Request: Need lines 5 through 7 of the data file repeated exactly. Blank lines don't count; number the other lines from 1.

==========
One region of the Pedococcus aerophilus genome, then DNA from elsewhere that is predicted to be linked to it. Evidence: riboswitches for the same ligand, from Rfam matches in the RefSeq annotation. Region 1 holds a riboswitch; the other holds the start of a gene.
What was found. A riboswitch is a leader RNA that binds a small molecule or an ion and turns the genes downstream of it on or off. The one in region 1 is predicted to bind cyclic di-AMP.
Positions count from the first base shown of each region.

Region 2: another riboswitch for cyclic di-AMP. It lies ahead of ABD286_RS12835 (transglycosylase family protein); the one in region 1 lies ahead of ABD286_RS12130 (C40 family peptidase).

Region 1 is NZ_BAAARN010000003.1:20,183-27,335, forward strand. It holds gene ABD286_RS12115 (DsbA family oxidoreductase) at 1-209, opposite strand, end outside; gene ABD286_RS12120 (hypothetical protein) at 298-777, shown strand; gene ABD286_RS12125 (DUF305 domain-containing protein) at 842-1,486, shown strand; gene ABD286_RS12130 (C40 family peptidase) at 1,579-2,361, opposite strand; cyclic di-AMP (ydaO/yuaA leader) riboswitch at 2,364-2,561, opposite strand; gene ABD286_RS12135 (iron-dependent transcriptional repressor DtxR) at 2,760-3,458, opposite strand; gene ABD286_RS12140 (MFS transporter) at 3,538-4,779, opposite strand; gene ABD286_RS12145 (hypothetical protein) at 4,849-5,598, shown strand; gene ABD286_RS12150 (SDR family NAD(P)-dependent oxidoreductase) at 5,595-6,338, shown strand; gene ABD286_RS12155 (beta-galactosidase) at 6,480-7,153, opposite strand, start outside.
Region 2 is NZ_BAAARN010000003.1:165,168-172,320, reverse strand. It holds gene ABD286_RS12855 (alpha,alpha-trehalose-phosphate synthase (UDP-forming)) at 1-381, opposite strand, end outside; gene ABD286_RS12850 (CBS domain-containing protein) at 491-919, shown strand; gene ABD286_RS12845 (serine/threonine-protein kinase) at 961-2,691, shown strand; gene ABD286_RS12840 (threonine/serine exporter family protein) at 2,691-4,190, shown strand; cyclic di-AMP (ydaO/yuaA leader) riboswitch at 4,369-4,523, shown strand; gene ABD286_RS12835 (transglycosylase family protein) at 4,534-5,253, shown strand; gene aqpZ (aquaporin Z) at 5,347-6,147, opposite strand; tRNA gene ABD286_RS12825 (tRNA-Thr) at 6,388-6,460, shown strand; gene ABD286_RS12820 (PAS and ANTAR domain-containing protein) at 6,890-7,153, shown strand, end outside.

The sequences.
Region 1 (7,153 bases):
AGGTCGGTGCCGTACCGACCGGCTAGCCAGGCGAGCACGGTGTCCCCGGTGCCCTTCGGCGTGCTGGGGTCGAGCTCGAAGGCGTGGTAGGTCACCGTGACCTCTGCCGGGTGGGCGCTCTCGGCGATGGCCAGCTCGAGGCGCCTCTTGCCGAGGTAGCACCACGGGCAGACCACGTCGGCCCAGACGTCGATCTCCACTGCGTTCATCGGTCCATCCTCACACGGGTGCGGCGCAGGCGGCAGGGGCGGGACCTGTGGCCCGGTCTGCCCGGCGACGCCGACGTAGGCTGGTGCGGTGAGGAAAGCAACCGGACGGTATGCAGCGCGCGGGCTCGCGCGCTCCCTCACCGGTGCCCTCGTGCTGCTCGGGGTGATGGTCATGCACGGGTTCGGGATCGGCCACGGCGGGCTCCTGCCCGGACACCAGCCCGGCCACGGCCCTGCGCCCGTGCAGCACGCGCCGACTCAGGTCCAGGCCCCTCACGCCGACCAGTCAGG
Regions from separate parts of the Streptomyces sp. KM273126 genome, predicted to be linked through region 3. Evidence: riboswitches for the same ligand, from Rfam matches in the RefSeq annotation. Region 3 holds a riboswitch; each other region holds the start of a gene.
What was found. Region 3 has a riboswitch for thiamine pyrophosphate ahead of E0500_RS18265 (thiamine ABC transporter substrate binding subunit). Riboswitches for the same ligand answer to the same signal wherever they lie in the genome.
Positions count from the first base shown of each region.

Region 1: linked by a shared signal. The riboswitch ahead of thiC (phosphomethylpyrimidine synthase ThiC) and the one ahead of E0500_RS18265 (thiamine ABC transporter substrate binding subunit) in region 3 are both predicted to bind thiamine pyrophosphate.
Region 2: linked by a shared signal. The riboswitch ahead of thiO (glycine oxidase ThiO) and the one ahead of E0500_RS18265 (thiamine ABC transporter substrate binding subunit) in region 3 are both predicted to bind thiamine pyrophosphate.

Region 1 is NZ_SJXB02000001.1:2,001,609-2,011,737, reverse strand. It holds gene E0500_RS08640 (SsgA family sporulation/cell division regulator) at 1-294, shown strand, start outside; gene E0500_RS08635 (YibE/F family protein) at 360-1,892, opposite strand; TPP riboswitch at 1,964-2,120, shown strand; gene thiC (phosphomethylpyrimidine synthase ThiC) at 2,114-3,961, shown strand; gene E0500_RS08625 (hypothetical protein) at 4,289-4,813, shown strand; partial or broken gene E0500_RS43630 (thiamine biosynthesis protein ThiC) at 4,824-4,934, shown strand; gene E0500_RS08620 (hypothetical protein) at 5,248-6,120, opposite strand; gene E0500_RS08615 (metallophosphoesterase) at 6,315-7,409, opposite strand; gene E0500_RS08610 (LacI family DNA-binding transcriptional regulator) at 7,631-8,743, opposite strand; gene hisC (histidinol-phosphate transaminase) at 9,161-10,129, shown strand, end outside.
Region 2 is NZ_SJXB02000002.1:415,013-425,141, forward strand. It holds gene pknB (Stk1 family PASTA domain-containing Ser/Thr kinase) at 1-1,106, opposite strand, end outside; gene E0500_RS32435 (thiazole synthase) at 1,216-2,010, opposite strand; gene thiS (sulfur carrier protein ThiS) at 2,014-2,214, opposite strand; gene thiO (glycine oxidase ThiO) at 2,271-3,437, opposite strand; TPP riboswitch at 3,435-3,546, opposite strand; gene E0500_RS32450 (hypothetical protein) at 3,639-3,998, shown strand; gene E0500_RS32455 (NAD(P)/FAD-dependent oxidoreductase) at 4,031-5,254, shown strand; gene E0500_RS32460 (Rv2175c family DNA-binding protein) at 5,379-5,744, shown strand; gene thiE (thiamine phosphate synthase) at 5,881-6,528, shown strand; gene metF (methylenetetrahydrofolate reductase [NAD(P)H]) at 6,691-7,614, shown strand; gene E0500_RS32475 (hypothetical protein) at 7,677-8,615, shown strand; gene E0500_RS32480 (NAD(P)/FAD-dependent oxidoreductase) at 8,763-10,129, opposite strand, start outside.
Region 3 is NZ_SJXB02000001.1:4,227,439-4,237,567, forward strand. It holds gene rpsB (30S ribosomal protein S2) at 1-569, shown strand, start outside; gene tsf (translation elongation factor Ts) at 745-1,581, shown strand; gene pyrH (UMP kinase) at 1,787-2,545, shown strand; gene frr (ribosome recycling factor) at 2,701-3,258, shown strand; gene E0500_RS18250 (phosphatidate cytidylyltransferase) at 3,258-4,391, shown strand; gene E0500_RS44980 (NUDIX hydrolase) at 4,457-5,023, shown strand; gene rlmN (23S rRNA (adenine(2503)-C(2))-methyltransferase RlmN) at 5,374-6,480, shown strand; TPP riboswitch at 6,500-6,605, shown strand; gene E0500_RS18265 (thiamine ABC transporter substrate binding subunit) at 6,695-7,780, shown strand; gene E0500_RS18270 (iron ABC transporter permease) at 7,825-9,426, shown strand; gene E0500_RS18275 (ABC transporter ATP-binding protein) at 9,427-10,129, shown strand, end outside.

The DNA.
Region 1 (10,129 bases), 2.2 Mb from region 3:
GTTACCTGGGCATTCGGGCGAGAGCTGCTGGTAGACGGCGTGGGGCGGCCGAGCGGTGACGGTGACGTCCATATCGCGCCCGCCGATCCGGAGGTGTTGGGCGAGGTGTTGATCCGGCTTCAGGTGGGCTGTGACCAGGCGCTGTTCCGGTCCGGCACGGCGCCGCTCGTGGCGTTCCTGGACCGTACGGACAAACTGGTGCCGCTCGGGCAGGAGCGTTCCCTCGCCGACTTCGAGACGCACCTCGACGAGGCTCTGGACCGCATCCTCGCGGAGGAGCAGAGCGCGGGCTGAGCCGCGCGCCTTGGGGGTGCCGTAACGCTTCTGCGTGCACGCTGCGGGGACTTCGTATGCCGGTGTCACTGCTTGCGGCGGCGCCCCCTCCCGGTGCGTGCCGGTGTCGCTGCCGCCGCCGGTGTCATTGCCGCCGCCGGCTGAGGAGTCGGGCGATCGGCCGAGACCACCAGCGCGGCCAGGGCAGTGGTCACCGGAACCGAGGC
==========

Region 1 is NZ_BAAARN010000003.1:20,183-27,335, forward strand. It holds gene ABD286_RS12115 (DsbA family oxidoreductase) at 1-209, opposite strand, end outside; gene ABD286_RS12120 (hypothetical protein) at 298-777, shown strand; gene ABD286_RS12125 (DUF305 domain-containing protein) at 842-1,486, shown strand; gene ABD286_RS12130 (C40 family peptidase) at 1,579-2,361, opposite strand; cyclic di-AMP (ydaO/yuaA leader) riboswitch at 2,364-2,561, opposite strand; gene ABD286_RS12135 (iron-dependent transcriptional repressor DtxR) at 2,760-3,458, opposite strand; gene ABD286_RS12140 (MFS transporter) at 3,538-4,779, opposite strand; gene ABD286_RS12145 (hypothetical protein) at 4,849-5,598, shown strand; gene ABD286_RS12150 (SDR family NAD(P)-dependent oxidoreductase) at 5,595-6,338, shown strand; gene ABD286_RS12155 (beta-galactosidase) at 6,480-7,153, opposite strand, start outside.
Region 2 is NZ_BAAARN010000003.1:165,168-172,320, reverse strand. It holds gene ABD286_RS12855 (alpha,alpha-trehalose-phosphate synthase (UDP-forming)) at 1-381, opposite strand, end outside; gene ABD286_RS12850 (CBS domain-containing protein) at 491-919, shown strand; gene ABD286_RS12845 (serine/threonine-protein kinase) at 961-2,691, shown strand; gene ABD286_RS12840 (threonine/serine exporter family protein) at 2,691-4,190, shown strand; cyclic di-AMP (ydaO/yuaA leader) riboswitch at 4,369-4,523, shown strand; gene ABD286_RS12835 (transglycosylase family protein) at 4,534-5,253, shown strand; gene aqpZ (aquaporin Z) at 5,347-6,147, opposite strand; tRNA gene ABD286_RS12825 (tRNA-Thr) at 6,388-6,460, shown strand; gene ABD286_RS12820 (PAS and ANTAR domain-containing protein) at 6,890-7,153, shown strand, end outside.

The sequences.